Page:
NÉRIJA — Blume (review)

NÉRIJA — Blume album cover Album · 2019 · African Fusion Buy this album from MMA partners
3.5/5 ·
Big expectations are not always a great thing. Young London-based septet with unusual(at least for English scene) name Nérija are playing around London for a half of decade and already has one release in a market - self released EP coming from 2016. All-female band with interesting guitarist of Ghanaian roots Shirley Tetteh and rising British scene star reedist Nubya Garcia on board among others sounded at their best as new growing scene leaders.

Just released "Blume" is band's first full size album so no strange lot of ears waited for the day it be released. After repeated listening I still have a mixed feeling about their debut.

With minimal line-up changes (they got a new bassist and first male member Rio Kai instead of Inga Eichler) their music sounds a bit different. Massive brass coming from four-piece reeds section on the front gives solid orchestral feel, they still play same successful mix of Caribbean/African rhythms and big band orchestrations with some nice trumpet and sax solos.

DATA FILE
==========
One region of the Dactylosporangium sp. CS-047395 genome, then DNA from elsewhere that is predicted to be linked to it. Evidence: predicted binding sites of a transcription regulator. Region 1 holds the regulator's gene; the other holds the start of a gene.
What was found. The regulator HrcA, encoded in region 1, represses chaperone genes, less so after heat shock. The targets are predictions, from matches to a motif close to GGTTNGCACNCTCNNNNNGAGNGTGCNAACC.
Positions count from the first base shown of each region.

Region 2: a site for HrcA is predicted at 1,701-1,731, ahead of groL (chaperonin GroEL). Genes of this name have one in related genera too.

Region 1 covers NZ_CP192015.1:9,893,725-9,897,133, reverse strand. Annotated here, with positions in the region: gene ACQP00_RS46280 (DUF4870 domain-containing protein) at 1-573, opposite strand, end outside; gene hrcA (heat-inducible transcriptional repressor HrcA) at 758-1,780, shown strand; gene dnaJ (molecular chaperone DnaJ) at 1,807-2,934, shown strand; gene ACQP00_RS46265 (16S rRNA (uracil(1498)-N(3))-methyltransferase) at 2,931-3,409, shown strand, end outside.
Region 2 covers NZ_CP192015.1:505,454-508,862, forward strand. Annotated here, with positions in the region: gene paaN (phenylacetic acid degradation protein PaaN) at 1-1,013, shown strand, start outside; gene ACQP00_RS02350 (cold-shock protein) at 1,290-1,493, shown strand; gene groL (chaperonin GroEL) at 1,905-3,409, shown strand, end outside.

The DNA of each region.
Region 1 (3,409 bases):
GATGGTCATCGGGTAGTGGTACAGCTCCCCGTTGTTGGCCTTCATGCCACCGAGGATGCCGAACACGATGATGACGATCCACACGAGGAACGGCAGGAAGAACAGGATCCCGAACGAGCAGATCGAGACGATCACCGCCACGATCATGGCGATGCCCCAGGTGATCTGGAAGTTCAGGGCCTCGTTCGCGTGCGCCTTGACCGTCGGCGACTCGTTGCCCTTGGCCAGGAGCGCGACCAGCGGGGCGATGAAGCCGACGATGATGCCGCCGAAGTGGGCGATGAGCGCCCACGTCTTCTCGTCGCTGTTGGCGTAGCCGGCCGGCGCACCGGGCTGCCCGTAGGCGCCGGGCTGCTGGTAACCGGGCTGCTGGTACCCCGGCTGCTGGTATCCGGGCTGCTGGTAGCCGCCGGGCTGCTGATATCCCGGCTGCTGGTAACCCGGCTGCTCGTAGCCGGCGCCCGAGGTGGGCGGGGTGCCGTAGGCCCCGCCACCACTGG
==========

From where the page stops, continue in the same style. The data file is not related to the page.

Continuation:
The main problem is probably they went too safe on their debut. Sound is pretty rounded and soft, really comfortable and quite ... teeth-less. London's young jazz scene doesn't offer lot of inventions, best artists there re-vitalize some best jazz and related music from the past but do it with youngish enthusiasm and often in non-compromise way. Jazz fans from allover the world follow new music coming from there mostly because of that. Nérija with their debut album made a safe step often sounding more like Cape jazz from 60s than today's Londoners.

Their signature guitar sound over reeds is less groovy and mixed more on the back, that's a pity. Nubya Garcia's tenor sax is under-exploited, on her own works as well as on her other collaborations Nubya's sax very often pumping the blood in musical texture, here her sound is presented only in minimalist way.

Still really a pleasant music, just probably oriented a bit more towards ageing fans of 70s jazz orchestras than to young generation of today's jazz fans.
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